Conference PaperPDF Available

The Perception and Analysis of the Likeability and Human Likeness of Synthesized Speech

Authors:
The Perception and Analysis of the Likeability
and Human Likeness of Synthesized Speech
Alice Baird1, Emilia Parada-Cabaleiro1, Simone Hantke1,2 , Felix Burkhardt3,
Nicholas Cummins1, Björn Schuller1,4
1ZD.B Chair of Embedded Intelligence for Health Care and Wellbeing, Univeristy of Augsburg, Germany
2Machine Intelligence and Signal Processing Group, Technische Universität München, Germany
3Deutsche Telekom, Berlin, Germany
4GLAM – Group on Language, Audio and Music, Imperial College London, UK.
alice.baird@informatik.uni-augsburg.de
Abstract
The synthesized voice has become an ever present aspect of daily
life. Heard through our smart-devices and from public announce-
ments, engineers continue in an endeavour to achieve naturalness
in such voices. Yet, the degree to which these methods can pro-
duce likeable, human like voices, has not been fully evaluated.
With recent advancements in synthetic speech technology sug-
gesting that human like imitation is more obtainable, this study
asked 25 listeners to evaluate both the likeability and human
likeness of a corpus of 13 German male voices, produced via
5 synthesis approaches (from formant to hybrid unit selection,
deep neural network systems), and 1 Human control. Results
show that unlike visual artificially intelligent elements – as posed
by the concept of the Uncanny Valley – likeability consistently
improves along with human likeness for the synthesized voice,
with recent methods achieving substantially closer results to hu-
man speech than older methods. A small scale acoustic analysis
shows that the F0 of hybrid systems correlates less closely to
human speech with a higher standard deviation for F0. This anal-
ysis suggests that limited variance in F0 is linked to a reduction
in human likeness, resulting in lower likeability for conventional
synthetic speech methods.
Index Terms: synthesized voices, human likeness, likeability.
1. Introduction
The anthropomorphisation of machines has been something of
a curiosity for engineers throughout the 20th century [
1
,
2
,
3
],
and is closely related to the advent of thought into artificially
intelligent (AI) beings [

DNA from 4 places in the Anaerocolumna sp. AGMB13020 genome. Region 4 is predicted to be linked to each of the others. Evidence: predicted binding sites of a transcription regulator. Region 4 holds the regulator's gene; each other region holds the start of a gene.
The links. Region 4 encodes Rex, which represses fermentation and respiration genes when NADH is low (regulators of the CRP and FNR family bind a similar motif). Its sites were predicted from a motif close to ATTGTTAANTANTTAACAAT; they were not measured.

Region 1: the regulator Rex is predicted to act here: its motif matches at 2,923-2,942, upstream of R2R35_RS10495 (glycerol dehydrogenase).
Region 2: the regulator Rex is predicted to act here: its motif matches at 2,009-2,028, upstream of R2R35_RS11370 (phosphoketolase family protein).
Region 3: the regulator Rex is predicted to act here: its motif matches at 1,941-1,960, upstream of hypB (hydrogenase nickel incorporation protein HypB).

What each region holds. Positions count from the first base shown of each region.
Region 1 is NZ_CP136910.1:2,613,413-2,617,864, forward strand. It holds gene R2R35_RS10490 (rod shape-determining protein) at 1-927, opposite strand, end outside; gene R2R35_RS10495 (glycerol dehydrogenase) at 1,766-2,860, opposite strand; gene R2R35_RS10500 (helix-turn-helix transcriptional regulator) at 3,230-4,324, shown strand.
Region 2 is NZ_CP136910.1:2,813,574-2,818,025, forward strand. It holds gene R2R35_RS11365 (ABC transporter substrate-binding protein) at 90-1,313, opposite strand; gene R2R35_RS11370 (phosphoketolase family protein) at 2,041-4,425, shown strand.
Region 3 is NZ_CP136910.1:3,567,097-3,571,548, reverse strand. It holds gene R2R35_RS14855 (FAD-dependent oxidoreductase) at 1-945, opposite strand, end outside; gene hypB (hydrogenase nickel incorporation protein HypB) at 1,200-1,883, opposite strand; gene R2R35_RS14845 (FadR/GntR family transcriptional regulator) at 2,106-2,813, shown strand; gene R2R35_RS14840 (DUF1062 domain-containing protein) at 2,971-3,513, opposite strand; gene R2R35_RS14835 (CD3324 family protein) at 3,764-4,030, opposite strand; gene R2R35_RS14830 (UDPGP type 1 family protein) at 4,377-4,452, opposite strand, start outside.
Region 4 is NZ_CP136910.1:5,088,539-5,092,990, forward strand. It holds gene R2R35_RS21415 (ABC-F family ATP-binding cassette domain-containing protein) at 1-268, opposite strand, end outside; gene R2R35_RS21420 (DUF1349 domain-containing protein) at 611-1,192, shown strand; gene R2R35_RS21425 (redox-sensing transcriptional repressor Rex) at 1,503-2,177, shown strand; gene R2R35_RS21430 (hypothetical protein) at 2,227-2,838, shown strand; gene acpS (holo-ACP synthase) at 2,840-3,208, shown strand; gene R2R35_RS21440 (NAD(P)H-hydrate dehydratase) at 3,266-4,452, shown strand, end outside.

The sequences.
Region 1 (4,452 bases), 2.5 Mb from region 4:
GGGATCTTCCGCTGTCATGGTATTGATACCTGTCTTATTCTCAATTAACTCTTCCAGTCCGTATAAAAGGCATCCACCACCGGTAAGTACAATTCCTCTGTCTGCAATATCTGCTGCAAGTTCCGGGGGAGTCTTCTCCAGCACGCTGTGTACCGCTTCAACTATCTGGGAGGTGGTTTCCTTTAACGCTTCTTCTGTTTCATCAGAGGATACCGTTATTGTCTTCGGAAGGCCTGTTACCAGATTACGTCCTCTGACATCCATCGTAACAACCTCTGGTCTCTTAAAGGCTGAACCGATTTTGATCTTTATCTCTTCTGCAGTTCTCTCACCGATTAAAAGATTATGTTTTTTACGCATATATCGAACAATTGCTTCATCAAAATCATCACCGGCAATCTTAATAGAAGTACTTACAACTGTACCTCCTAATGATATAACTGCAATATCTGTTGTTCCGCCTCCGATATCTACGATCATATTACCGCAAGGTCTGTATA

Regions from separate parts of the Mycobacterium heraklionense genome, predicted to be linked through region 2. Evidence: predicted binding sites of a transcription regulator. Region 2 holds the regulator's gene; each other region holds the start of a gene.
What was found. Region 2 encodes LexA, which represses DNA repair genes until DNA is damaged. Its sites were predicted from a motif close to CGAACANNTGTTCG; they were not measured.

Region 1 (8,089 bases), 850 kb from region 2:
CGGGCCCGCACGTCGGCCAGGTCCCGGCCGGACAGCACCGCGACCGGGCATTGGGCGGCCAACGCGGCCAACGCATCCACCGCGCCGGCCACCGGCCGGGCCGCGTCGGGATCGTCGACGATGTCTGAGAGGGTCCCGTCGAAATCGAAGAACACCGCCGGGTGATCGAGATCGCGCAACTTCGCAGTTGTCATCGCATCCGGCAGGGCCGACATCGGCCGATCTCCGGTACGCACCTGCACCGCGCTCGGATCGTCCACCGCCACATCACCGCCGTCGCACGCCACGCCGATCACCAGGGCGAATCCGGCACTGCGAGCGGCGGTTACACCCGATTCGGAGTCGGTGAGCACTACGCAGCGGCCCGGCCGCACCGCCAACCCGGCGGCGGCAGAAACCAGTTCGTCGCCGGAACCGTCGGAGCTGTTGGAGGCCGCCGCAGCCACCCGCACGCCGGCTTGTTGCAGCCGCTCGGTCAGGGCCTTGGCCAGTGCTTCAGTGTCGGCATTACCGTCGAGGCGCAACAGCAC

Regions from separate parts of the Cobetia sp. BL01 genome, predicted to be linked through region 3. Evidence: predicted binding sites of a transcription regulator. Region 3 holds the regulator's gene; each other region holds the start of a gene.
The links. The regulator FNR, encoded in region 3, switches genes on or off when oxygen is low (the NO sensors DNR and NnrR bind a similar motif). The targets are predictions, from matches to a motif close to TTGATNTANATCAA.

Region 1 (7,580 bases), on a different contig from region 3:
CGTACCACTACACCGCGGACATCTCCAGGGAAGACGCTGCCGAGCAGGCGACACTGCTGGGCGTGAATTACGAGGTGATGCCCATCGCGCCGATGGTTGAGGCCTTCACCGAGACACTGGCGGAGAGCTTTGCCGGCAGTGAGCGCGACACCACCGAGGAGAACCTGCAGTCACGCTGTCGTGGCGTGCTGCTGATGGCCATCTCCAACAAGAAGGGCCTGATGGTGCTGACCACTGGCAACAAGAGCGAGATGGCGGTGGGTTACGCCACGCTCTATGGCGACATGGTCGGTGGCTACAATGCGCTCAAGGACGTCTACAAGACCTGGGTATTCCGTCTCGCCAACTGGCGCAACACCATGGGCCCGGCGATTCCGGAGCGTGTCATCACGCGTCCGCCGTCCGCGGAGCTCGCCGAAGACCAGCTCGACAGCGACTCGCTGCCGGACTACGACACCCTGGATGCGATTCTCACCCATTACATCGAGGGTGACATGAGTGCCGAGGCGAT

4
]. Giving a voice to such beings, has
become a crucial consideration and necessary component for
developers, as a means of achieving comfortable and ‘social’
Human Computer Interactions (HCI) [
5
]. As such voices are
now embedded in our daily–life (from personal assistants [
6
] to
humanoid robots [
7
]), this study explores the impact that human
likeness may have on our perception of likeability.
From the recorded speech of repeated public announcements
e. g., ‘mind the gap’, to the more complex (deep) machine learn-
ing Text-To-Speech (TTS) systems of today e. g., the IBM Wat-
son System [
8
], or Deep Minds WaveNet [
9
], the methods for
creating such voices have advanced substantially throughout the
past decade [
10
,
8
]. Now in the age of deep learning, it seems
that true human likeness (or naturalness) of synthesized voices,
is a more obtainable feature, with recent advancements focus-
ing on specific speech features, including learning unknown
pronunciations[11].
The perception of human speech is a well researched
area [
12
,
13
,
14
]. However, considerably less efforts have been
made towards the perception of synthesized speech. This is
surprising as, synthesized voices are often a consideration in
developing corporate identity (i.e., Apple’s Siri, or Amazon’s
Alexa), and attractiveness (or likeability) is closely linked to
commercial success [
15
]. Initial research has been made in rela-
tion to earlier synthesis methods, including the ability for such
voices to portray personality traits [
16
], as well as the likeability
of gendered synthesized voices [
17
]. Additionally, the effect
of mixing human speech with synthetic speech as a means of
improving likeability has also been evaluated [18].
Human likeness is a term commonly discussed in relation
to AI through the concept of the Uncanny Valley. Coined by the
Japanese robotisist Masahiro Mori in 1970 [
19
], this concept
describes the ‘almost but not quite’ human likeness of visual
features in humanoid robots, which may elicit an unfamiliar
feeling or aversion to the AI ‘being’ [
20
]. The ‘valley’ is a
point in the degree of human likeness when features are close
(but not exact) replications of real-human features in which
familiarity (and therefore in some way likeability) substantially
decreases. The Uncanny Valley, has been extensively explored
in relation to the visual attributes within AI [
21
,
22
]. Yet, only
briefly has the Uncanny Valley (in relation to robotic speech)
explored [
23
], finding (as part of a multi-modal system) that
human likeness is linearly related (in most cases) to the ability
to portray emotion.In this way, [
24
] also evaluated the uncanny
valley for text to speech (TTS), comparing two synthesis methods
used within a dialogue system.
The implications of synthesized (‘robotic’) speech have been
evaluated in [
25
], and synthetic voice identity itself, has begun
to be highlighted as problematic in recent literature [
26
]. In this
regard, brief studies by researchers relating to human likeness
in synthesis [
27
,
28
] have begun to appear. This study aims
to build on this, utilising the German Text-to-Speech Dataset
1
(GTTS). From GTTS, a selection of male voices (balance was
not possible across genders) have been gathered, and this study
asked 25 listeners from varied backgrounds to assess the level
of human likeness, and likeability of a selection of 13 voices
of varying synthesis methods (including formant, diphone, unit
selection, hybrid unit selection, and state of the art hybrid deep
neural network systems) as well as 1 human voice. In this way,